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I have a binary file which I am reading to a collection of byte arrays.

The file contains multiple (arbitrary number) of records. Essentially a block of bytes. Each record is of arbitrary length.

The header of the file provides the offsets of each of the records.

record 0: offset 2892
record 1: offset 4849
record 98: offset 328932
record 99: offset 338498

I have written code to do loop and read in each record to it's byte array. Looking at difference in offsets gives me the record size. A seek to the offset and then a call to ReadBytes() reads the record into its array.

My current incomplete solution won't work for the last record. How would you read that last record into an array (remember it is of arbitrary length).

As for why? Each record is encrypted and needs to be decrypted separately. I am writing code which will read in each record into a byte array. Decrypt it and then write all the record back to a file.

Code added at request:

    //recordOffsets contain byte location of each record start.  All headers (other than universal header) are contained within record 0.
    recordBlocks = new List<RecordBlock>();

    //store all recordOffsets.  Record0 offset will be used to load rest of headers.  Remaining are used to parse text of eBook.
    for (int i = 0; i < standardHeader.numRecs; i++)
        RecordBlock r = new RecordBlock();
        r.offset = bookReader.ReadInt32(EndianReader.Endian.BigEndian);
        r.number = bookReader.ReadInt32(EndianReader.Endian.BigEndian);

    foreach (RecordBlock r in recordBlocks)
        if (r.number  == recordBlocks.Count)
            ///deal with last record
            r.size = recordBlocks[(r.number) + 1].offset - r.offset;   
        bookReader.Seek(r.offset, SeekOrigin.Begin); = bookReader.ReadBytes(r.size);            
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Can you please post some code? – TalentTuner Nov 26 '10 at 5:11
Can you show us your code so far? – Aamir Nov 26 '10 at 5:11

4 Answers 4

up vote 3 down vote accepted

You could use the Length property from the FileInfo Class to determine the total number of bytes, so that you can calculate the amount of bytes of the last record as well.
So you can keep most of your current logic.

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I will attempt that. If not I will try Aamir "break it up" method. I was just hoping there was something like a ReadToEnd method which would output a byte array. – Gerald Davis Nov 26 '10 at 5:18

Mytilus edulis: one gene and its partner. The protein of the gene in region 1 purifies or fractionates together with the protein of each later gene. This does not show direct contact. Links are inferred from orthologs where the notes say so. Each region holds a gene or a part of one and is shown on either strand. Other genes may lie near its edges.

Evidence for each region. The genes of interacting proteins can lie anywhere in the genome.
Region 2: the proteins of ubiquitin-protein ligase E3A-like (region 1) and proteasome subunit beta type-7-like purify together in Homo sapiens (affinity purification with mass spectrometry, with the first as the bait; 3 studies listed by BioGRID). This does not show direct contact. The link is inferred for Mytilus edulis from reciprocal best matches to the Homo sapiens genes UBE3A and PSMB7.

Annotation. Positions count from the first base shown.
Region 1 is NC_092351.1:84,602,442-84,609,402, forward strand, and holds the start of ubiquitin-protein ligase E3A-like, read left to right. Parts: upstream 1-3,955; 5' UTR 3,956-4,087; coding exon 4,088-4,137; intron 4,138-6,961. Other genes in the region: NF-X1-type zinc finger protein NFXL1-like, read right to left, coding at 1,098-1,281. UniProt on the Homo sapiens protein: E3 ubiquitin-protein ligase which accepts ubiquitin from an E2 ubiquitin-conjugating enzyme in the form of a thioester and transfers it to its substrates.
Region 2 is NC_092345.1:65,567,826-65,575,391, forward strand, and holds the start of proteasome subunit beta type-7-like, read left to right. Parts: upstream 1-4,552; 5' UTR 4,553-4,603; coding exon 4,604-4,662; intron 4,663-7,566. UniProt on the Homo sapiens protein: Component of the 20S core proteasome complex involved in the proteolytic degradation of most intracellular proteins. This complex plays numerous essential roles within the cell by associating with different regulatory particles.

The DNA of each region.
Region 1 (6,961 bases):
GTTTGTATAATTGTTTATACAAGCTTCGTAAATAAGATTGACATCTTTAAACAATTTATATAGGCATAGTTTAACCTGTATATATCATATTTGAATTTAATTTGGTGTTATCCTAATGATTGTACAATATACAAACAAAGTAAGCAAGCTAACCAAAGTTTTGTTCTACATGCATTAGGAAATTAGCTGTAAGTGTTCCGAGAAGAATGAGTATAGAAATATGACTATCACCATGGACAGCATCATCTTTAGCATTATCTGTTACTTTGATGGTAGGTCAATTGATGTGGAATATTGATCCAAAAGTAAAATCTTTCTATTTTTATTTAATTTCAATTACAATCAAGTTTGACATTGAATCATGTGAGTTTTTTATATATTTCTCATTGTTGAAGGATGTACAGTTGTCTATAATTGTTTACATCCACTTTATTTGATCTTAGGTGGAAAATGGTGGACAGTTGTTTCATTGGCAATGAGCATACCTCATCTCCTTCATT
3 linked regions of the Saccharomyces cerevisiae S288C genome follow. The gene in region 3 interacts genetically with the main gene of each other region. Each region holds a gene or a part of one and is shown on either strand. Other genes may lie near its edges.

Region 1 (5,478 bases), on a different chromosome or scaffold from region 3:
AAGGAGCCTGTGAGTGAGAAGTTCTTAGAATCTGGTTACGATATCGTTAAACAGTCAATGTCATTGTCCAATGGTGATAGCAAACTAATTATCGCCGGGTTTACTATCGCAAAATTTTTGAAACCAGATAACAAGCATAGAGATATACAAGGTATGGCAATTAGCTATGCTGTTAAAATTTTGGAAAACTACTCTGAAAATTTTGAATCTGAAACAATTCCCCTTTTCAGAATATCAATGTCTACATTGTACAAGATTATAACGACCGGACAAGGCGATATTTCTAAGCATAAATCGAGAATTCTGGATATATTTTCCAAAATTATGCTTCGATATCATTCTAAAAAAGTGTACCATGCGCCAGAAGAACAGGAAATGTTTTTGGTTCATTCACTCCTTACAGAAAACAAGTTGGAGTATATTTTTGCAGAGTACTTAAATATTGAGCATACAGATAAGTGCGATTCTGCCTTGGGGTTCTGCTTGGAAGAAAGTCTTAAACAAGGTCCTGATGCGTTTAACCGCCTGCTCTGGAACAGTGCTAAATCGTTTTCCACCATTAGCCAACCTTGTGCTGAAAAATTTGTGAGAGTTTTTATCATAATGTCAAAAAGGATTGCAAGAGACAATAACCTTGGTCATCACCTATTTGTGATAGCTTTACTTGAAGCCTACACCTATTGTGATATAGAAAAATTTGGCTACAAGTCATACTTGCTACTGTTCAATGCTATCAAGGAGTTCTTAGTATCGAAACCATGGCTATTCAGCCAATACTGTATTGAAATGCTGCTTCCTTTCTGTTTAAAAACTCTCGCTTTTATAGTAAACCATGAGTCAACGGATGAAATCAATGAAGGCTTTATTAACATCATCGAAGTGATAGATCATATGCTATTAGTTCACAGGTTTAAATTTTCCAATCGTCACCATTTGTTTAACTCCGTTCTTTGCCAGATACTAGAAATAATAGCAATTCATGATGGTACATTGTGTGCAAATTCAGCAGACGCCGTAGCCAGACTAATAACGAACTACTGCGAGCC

Bingo. Was actually easy to implement once you got me thinking about it. I just added a pair of lines inside the if block above. I likely will refactor it later to clean up the code (get & store file size earlier). FileInfo f = new FileInfo(inFile); r.size = (int)f.Length - r.offset; – Gerald Davis Nov 26 '10 at 5:29

System.IO.File.ReadAllBytes() will read all bytes in Byte Array and after that you can read from that byte array record by record.

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Yeah I was considering that. I would read into one "master array" and then use a sequence of copies to break it into records. – Gerald Davis Nov 26 '10 at 5:16

I'm not a .net guy, but it would seem you have a couple options. There's got to be a way to tell the size of the file. if you can find that, you can read everything. alternatively, the msdn description for binaryreader.readbytes() says thT if you ask for mroe than the stream contains you'll get whatever's in the file. do you know the max size of the blob you're reading? if so, just read that into pre-cleared memory.

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your problem which seems to me is how will you get the actual record size of the last record.

Either you may add this information in the header explicitly then your code will work as charm in my thoughts.

share|improve this answer
I have no control over the layout of the file, I guess that isn't clear from the question. Trust me there are a lot of things I would change with the file if I could. – Gerald Davis Nov 26 '10 at 5:23
:) , huh problem then , let me think something else – TalentTuner Nov 26 '10 at 5:26
Aamir solution seems fesiable , i think you should try that one. – TalentTuner Nov 26 '10 at 5:27

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